16th place – Benjamin Statz (Brooklyn, NY) is a 32-year-old stock trader.  His final hand took place when he was dealt    .  Statz had the advantage when he got a call by Matthew Jarvis, with    .  But the flop destroyed Statz’s hopes of making a double up.  The       hit the felt, which was all but a knockout blow to Statz.  The   meant Statz was drawing dead, and the   on the river was a final fitting nail in the coffin of Statz’s dream.  He earned a well-deserved $396,967.        

15th place – Matt Affleck (Mill Creek, WA) is a 23-year-old poker pro.  Prior to playing for a living, he was a student at the University of Washington.  Affleck went out on a brutal beat.  He was dealt     against Jonathan Duhamel’s    .  After the flop came      , the pot was up to 10 million.  The   fell on the turn, giving Duhamel an outside straight draw to go along with his pair.  Affleck still held the best hand with pocket aces and made a grueling call for most of his chips after the turn card was shown.  With a 25 million pot hanging in the balance, one of the tournament’s most extraordinary hands was completed when the   rained down on the river, wiping out Affleck’s dreams of a championship.  He received a nice consolation prize amounting to more than half-a-million dollars.

14th place – Hasan Habib (Downey, CA) is a 48-year-old professional poker player.  He was the oldest player among the final 27 and brought the most experience of any player to the last three tables.  In fact, Habib was the only player among the late survivors with any Main Event final table experience.  Habib finished fourth in the 2000 championship, won by Chris “Jesus” Ferguson.  Habib struggled with a low stack for about seven hours on Day Eight before finally busting out on what turned out to be a tough beat.  Habib was dealt     on his final hand.  He was a big underdog to John Racener’s    .  The flop of       gave Habib some hope and s light edge, with a pair of nines.  The   on the turn gave Racener some extra outs, and when the river brought the  , that made Racener two pair with the better kicker (aces and tens).  Habib collected $500,165.  He won his gold bracelet in Seven-Card Stud High-Low Split (2004).

13th place – Duy Le (San Jose, CA) is a 27-year-old poker pro.  He went out in a battle of the blinds that escalated to the point of elimination.  John Dolan tried to pick up a round of blinds and antes when he moved all in with    .  Le called instantly and tabled the better hand,    .  The flop was not kind to Le, who watched helplessly as the       gave Dolan a pair of Kings.  The   and   on the turn and river sealed his fate, which was the unlucky position of 13th place.  Le collected $500,165 in his biggest WSOP cash ever.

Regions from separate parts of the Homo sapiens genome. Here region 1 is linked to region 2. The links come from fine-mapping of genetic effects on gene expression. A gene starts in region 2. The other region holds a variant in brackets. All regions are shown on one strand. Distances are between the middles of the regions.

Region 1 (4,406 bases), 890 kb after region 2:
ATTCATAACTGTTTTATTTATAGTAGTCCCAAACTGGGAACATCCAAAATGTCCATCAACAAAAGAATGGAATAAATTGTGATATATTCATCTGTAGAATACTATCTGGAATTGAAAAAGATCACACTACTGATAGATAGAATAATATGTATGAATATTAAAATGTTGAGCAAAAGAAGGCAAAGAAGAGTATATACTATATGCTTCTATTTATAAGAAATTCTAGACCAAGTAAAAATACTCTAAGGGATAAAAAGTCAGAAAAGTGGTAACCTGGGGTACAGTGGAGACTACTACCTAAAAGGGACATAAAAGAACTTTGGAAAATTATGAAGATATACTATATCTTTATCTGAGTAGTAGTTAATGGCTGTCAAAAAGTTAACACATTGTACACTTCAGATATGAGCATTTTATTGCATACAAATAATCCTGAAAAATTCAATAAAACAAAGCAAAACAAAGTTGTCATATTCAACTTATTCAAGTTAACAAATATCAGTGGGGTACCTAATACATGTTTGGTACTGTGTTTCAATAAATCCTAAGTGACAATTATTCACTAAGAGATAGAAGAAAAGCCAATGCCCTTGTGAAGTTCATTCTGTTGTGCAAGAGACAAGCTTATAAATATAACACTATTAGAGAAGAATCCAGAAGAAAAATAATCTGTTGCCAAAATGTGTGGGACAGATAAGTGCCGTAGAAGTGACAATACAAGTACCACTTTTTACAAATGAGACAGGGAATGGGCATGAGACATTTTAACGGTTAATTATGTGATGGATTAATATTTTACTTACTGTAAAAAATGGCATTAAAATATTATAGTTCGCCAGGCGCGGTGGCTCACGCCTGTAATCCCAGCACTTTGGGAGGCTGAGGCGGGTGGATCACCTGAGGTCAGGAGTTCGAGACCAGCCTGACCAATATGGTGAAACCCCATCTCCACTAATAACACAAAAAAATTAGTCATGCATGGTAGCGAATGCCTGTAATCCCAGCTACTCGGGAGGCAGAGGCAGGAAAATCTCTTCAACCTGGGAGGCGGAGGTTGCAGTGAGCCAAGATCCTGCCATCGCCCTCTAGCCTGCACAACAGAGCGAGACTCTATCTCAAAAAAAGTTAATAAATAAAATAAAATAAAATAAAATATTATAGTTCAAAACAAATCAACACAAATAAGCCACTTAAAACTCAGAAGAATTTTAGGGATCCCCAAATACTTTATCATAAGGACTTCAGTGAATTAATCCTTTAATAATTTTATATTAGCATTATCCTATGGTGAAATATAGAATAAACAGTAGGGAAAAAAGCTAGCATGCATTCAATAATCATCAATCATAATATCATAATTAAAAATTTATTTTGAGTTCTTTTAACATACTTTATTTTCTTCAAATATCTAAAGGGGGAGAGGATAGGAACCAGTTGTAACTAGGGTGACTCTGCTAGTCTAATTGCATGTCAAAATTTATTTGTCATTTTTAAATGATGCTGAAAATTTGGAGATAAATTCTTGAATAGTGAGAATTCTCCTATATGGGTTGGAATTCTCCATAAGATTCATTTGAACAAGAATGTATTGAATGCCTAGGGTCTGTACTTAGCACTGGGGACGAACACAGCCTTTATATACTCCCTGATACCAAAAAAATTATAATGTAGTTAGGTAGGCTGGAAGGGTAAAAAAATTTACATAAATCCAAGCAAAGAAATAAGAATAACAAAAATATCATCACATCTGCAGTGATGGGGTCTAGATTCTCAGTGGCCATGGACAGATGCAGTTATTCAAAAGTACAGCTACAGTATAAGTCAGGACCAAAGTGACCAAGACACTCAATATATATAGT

12th place – Adam Levy (Los Angeles, CA) is a 28-year old poker pro.  He ran deep in the 2008 Main Event, finishing in 48th place.  Levy ran into a roaring freight train on what became his final hand of the tournament when he was dealt     and looked at the horrifying sight of seeing an opponent (Jonathan Duhamel) call and table    .  The board gave Levy little hope as the cards ran out          .  Levy’s pair of Kings were not good enough to take the pot, which resulted in him walking the poker plank off the final two tables in 12th place.  Levy accepted a whale of payday, ending up with $635,011. 

11th place – Pascal LeFrancois (Rosemere, Quebec-Canada) is a 24-year-old poker pro.  He won a gold bracelet earlier this year in a $1,500 buy-in No-Limit Hold’em event.  LeFrancois’ bid to become the first Canadian world champion in WSOP history was wrecked on a tough final hand.  LeFrancois was dealt     and moved all in with top pair after the flop came      .  But he was called and easily covered by Joseph Cheong, holding the    .  When the   fell on the turn followed by the  , LeFrancois waved “au revoir.”  The Quebec champ enjoyed a huge WSOP this year, adding $635,011 in winnings from this tournament to an overall profit amounting to more than $1 million.